28 June 2017

Faster than a DC Bullet: Project Crisis!, Part LXV: The Multiversity

Comic trade paperback, 480 pages
Published 2016 (contents: 2015)
Acquired and read April 2017
The Multiversity

Written by Grant Morrison
Art by Ivan Reis, Joe Prado, Chris Sprouse, Karl Story, Walden Wong, Ben Oliver, Frank Quitely, Cameron Stewart, Marcus To, Paulo Siqueira, Jim Lee, Scott Williams, Sandra Hope, Mark Irwin, Jonathan Glapion, Doug Mahnke, Christian Alamy, Keith Champagne, Jaime Mendoza, Eber Ferreira  
Colors by Nei Ruffino, Dave McCaig, Ben Oliver, Dan Brown, Nathan Fairbairn, Alex Sinclair, Jeromy Cox, Gabe Eltaeb, David Baron, Jason Wright
Letters by Todd Klein, Carlos M. Mangual, Clem Robins, Rob Leigh, Steve Wands

When I started my readthrough of DC Comics Crises, Flashpoint was the last one, but the endpoint of this journey is ever-receding: now Flashpoint has been followed by The Multiversity and Convergence, and I suspect I'll be adding Rebirth to my list too. The Multiversity isn't a "Crisis" per se (so far DC has kept to its promise and Final Crisis is indeed the final Crisis), but it does follow on from their narratives pretty explicitly: this volume explores some of the worlds of the multiverse introduced in 52 and develops themes and concepts Grant Morrison introduced in Final Crisis.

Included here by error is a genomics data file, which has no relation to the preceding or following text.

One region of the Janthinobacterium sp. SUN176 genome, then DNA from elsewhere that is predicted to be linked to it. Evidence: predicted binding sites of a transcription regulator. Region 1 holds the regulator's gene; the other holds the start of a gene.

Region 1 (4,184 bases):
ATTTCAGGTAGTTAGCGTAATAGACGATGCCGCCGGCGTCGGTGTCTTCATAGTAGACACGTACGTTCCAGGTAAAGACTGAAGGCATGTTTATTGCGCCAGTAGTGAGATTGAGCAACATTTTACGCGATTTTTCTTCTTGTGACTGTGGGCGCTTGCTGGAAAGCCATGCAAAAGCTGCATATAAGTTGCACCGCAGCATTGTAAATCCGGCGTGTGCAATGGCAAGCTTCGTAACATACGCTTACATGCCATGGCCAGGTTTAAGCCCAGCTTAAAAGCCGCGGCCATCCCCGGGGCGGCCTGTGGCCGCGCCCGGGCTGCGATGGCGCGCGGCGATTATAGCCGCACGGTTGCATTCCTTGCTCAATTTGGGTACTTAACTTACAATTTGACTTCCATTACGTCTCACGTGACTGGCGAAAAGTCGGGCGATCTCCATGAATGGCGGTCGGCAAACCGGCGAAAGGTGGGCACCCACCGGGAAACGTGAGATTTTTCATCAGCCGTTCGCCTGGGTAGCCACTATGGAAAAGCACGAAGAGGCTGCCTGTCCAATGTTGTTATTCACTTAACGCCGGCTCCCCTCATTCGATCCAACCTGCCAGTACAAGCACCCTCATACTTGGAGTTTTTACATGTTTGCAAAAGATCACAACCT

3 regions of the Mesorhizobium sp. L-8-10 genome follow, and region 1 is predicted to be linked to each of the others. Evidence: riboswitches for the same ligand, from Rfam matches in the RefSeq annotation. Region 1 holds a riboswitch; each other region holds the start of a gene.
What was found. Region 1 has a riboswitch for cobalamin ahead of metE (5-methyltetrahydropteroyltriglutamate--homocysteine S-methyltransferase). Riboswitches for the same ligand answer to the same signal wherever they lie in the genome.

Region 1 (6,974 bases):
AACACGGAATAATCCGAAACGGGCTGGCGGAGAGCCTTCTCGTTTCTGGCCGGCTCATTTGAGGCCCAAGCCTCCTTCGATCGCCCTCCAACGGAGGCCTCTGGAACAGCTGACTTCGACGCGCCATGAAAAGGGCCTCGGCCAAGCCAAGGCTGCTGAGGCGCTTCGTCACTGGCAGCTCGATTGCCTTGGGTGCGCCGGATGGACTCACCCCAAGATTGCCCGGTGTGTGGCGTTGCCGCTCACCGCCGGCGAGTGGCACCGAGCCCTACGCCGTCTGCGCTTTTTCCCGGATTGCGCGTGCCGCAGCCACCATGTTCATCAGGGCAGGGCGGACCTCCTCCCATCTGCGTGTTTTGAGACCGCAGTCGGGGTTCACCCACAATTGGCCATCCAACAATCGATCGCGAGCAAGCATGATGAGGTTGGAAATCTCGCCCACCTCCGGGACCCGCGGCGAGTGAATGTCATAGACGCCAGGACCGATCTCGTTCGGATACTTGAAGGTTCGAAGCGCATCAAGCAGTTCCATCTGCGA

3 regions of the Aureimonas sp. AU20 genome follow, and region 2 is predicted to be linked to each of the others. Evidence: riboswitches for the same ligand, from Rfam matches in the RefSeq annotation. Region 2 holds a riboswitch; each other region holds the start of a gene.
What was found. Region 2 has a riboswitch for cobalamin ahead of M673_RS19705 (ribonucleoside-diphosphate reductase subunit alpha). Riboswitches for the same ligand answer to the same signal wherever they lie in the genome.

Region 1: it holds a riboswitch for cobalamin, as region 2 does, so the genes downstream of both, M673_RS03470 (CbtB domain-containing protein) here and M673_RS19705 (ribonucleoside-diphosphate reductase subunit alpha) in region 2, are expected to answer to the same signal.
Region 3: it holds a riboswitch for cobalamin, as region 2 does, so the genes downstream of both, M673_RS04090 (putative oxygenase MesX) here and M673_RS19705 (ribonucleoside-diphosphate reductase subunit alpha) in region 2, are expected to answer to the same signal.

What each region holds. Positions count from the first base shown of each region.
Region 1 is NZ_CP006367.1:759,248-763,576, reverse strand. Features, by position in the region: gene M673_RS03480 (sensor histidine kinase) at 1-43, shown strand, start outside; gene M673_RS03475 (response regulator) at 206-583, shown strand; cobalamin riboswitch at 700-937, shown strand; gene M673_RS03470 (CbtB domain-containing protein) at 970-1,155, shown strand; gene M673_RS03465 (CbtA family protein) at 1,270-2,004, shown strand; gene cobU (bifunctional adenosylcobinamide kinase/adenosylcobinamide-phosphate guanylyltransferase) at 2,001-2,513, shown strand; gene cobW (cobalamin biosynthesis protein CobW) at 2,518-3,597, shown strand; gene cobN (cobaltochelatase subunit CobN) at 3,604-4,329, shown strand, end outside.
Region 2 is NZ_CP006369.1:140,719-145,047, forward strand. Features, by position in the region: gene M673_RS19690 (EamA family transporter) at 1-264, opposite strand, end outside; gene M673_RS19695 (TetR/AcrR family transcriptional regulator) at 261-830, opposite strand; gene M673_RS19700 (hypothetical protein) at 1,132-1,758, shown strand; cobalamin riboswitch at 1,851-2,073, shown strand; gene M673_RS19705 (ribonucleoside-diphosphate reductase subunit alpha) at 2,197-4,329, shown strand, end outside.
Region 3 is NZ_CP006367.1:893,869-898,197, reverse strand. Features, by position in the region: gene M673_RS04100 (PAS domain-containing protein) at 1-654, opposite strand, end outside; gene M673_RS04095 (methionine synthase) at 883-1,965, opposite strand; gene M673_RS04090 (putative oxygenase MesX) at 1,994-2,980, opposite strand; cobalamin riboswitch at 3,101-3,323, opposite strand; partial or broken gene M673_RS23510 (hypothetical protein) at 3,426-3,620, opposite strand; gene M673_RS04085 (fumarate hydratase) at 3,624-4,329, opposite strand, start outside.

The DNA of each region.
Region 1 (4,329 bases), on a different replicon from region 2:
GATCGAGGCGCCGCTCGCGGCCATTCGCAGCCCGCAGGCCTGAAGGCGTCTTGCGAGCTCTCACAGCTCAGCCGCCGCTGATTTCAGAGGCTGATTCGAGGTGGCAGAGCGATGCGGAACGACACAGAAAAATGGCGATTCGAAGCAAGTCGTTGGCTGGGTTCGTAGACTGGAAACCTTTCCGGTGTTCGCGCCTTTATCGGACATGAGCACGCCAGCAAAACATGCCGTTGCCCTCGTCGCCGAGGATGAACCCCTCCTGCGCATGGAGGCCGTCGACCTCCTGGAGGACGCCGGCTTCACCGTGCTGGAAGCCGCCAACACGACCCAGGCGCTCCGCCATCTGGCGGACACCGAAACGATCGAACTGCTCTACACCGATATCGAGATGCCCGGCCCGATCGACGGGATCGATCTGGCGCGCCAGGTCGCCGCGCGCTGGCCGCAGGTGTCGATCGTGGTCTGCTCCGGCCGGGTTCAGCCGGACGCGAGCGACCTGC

It's a weird book, maybe even by Grant Morrison standards. Like with Final Crisis, I feel like what it needs is a good reread, and since I bought it, maybe I'll actually do that someday-- maybe after reading Morrison's Action Comics run. This book concerns the attack of the mysterious Gentry, the servants of the Empty Hand, on the DC multiverse, and seems to serve two artistic purposes: it's an exploration of the possibilities of the DC multiverse, as well as a statement on some of the creative possibilities and limitations of superhero comics as a genre/medium. So I'll try to untangle some of each of those in turn.